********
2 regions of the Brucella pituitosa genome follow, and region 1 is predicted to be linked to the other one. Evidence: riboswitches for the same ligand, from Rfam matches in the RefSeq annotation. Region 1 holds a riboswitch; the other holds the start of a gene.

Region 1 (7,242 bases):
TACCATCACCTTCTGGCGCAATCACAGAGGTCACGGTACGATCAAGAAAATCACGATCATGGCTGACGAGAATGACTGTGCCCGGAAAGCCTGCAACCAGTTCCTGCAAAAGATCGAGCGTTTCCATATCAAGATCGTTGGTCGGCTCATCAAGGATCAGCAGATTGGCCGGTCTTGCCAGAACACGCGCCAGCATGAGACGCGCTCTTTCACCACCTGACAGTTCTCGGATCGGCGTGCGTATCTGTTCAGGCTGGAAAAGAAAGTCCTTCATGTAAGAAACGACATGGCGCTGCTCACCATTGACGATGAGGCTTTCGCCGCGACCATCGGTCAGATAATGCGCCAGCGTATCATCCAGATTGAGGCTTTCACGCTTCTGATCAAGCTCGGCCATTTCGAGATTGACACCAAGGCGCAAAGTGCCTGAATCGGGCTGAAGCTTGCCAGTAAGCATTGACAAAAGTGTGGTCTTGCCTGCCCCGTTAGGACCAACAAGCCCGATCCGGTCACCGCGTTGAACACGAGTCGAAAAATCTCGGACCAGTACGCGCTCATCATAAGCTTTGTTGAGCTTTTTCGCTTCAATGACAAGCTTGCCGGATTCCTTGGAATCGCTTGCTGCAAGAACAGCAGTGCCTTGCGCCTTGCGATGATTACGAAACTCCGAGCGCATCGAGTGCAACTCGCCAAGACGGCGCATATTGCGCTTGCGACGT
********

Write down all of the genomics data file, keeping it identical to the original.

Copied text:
2 regions of the Brucella pituitosa genome follow, and region 1 is predicted to be linked to the other one. Evidence: riboswitches for the same ligand, from Rfam matches in the RefSeq annotation. Region 1 holds a riboswitch; the other holds the start of a gene.

Region 1 (7,242 bases):
TACCATCACCTTCTGGCGCAATCACAGAGGTCACGGTACGATCAAGAAAATCACGATCATGGCTGACGAGAATGACTGTGCCCGGAAAGCCTGCAACCAGTTCCTGCAAAAGATCGAGCGTTTCCATATCAAGATCGTTGGTCGGCTCATCAAGGATCAGCAGATTGGCCGGTCTTGCCAGAACACGCGCCAGCATGAGACGCGCTCTTTCACCACCTGACAGTTCTCGGATCGGCGTGCGTATCTGTTCAGGCTGGAAAAGAAAGTCCTTCATGTAAGAAACGACATGGCGCTGCTCACCATTGACGATGAGGCTTTCGCCGCGACCATCGGTCAGATAATGCGCCAGCGTATCATCCAGATTGAGGCTTTCACGCTTCTGATCAAGCTCGGCCATTTCGAGATTGACACCAAGGCGCAAAGTGCCTGAATCGGGCTGAAGCTTGCCAGTAAGCATTGACAAAAGTGTGGTCTTGCCTGCCCCGTTAGGACCAACAAGCCCGATCCGGTCACCGCGTTGAACACGAGTCGAAAAATCTCGGACCAGTACGCGCTCATCATAAGCTTTGTTGAGCTTTTTCGCTTCAATGACAAGCTTGCCGGATTCCTTGGAATCGCTTGCTGCAAGAACAGCAGTGCCTTGCGCCTTGCGATGATTACGAAACTCCGAGCGCATCGAGTGCAACTCGCCAAGACGGCGCATATTGCGCTTGCGACGT